CNU Salons

Fraudo-Mobility

Don't Blame the Rich for High Rents

One common explanation for the high housing costs of New York and San Francisco is that the wealthy are pricing everyone else out of the market.  According to this narrative, there are so many obscenely wealthy people in such cities that developers are only building housing for the rich, thus making it impossible for the law of supply and demand to function.

Highways Don't Pay For Themselves, Even When They Do

One common argument for the highway-centric status quo is that highways pay for themselves, while trains and buses are government-subsidized.  This argument has been debunked again and again, and the debunking itself has even been debunked.

How much does diversity matter?

This weekend, I visited Kansas City, Mo. to look for apartments (since I am moving there in August to teach at the University of Missouri at Kansas City Law School). I focused my search on the Brookside and Country Club Plaza neighborhoods, two areas within a 45-minute walk of the law school.

Jungle Shmungle

Planning Prof John Gilderbloom Slams his Mayor

Planners are not usually known for letting loose with their feelings, but urban planner and U. of Louisville professor John Gilderbloom unloaded on his Mayor Greg Fischer. Read all about it here.

Good density and not-so-good density

After seeing another blog post about how density is bad because Los Angeles is dense, it occurred to me to suggest that just as there is good and bad cholesterol, there is good and not-so-good density.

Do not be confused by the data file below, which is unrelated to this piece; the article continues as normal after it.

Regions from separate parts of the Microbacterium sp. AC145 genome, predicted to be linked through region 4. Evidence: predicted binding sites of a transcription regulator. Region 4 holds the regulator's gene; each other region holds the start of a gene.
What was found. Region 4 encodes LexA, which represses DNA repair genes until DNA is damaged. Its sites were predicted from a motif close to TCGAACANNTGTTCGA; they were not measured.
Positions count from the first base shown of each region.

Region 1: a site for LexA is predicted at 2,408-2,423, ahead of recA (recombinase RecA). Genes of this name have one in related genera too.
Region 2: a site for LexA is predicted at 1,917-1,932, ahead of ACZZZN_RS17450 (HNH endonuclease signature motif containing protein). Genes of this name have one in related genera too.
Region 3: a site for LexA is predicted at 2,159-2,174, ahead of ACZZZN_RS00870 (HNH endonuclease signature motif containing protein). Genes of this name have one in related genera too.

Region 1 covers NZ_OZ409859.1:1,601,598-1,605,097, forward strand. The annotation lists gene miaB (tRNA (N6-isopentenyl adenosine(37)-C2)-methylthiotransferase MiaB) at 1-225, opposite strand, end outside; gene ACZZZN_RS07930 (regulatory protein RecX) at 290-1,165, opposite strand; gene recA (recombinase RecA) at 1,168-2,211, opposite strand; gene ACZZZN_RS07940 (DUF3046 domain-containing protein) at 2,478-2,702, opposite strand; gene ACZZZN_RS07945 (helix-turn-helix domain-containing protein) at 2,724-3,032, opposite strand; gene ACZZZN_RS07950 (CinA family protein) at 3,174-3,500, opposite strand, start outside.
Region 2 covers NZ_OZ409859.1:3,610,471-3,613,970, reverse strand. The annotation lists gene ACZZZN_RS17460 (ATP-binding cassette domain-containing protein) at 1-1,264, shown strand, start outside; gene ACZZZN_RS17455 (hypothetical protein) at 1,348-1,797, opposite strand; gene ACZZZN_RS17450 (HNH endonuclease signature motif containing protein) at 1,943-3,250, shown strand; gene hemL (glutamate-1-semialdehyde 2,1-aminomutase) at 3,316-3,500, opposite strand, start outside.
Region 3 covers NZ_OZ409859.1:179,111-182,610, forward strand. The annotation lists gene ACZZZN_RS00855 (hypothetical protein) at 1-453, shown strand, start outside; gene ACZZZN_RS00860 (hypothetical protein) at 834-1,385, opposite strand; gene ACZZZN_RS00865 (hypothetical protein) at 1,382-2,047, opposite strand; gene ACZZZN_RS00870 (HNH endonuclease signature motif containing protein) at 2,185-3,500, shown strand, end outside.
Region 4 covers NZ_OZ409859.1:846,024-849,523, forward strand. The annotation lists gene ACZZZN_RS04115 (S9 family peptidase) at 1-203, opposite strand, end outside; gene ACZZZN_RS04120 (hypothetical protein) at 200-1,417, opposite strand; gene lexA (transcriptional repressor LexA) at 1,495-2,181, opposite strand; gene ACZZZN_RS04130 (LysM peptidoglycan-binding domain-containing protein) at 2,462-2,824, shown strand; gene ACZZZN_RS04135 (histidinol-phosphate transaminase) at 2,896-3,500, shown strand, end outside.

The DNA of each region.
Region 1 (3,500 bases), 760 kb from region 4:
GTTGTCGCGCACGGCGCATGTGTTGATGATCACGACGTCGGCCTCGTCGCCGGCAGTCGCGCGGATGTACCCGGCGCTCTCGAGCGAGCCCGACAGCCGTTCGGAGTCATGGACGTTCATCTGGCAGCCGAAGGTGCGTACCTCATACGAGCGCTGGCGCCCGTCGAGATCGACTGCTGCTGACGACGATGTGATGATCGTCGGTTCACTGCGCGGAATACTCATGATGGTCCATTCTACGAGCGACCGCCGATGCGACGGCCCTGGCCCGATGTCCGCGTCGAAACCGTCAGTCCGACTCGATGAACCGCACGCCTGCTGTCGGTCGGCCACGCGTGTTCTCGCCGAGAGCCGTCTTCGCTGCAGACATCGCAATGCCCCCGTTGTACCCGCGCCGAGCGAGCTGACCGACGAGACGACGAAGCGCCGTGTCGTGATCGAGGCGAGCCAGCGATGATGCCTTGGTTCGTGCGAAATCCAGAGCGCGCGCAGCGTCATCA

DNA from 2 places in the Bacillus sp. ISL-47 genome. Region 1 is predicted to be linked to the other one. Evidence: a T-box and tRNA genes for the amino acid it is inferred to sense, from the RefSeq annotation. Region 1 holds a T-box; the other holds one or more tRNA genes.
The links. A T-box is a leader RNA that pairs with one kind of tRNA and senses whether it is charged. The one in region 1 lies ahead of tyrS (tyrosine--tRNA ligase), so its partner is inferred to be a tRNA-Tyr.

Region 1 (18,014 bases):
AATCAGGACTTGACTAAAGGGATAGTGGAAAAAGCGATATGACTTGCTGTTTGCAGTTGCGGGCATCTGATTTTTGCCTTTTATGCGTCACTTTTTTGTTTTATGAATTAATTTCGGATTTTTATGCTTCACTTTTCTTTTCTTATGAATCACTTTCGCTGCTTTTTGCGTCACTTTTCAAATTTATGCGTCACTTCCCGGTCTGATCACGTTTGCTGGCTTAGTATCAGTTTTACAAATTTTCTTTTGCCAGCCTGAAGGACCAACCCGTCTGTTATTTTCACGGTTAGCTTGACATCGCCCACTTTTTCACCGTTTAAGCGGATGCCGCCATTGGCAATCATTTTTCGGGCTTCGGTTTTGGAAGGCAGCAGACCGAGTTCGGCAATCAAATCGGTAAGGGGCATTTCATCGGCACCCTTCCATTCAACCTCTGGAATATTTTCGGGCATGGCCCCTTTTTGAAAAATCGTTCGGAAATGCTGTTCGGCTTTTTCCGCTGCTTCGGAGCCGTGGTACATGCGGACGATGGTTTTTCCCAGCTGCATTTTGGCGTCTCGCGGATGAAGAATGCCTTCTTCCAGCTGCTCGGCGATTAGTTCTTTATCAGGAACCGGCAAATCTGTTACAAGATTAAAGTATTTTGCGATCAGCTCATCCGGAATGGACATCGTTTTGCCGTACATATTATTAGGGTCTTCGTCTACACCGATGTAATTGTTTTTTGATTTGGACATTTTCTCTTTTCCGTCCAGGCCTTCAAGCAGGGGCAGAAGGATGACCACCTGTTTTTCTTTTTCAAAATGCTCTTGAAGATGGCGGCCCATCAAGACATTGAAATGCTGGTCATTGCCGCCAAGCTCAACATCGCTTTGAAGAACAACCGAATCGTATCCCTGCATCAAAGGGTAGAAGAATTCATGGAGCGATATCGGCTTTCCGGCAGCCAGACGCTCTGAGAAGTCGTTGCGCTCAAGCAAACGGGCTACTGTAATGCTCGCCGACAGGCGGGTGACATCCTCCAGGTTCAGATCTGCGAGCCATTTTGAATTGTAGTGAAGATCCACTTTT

From a new urbanist perspective, good density is density that contributes to walkability: density near public transit, density within walking distance of shops and jobs in a place where walking is possible.

Photo Blog: New Faubourg Lafitte in New Orleans

In 2012, Urban Design Associates (UDA) was awarded a Charter Award for their project The New Faubourg Lafitte in New Orleans. The project is a redevelopment and rehabilititaiton of a 27-acre superblock public housing that had been badly damaged by hurricane Katrina. CNU praised the collaboration with the community in the plan's creation, the social anchoring of the design, and its connections and consistency with the surrounding fabric.

Great post on how regulation really is expensive

Those of us who believe in the laws of economics keep trying to explain that land use regulation really does make development (especially infill development) more expensive.  A recent blog post by James Bacon includes a wonderful essay quantifying the impact of regulation in Austin, hardly one of the nation's most expensive or regulation-happy cities.  The article points out that these regulations tend to be more restrictive in center cities. Read it.

 

Photo Blog: Tremé Today & the Claiborne Expressway

Tremé is one of the oldest and most central neighborhoods of New Orleans. In its early history, it was a popular destination for immigrants and free people of color.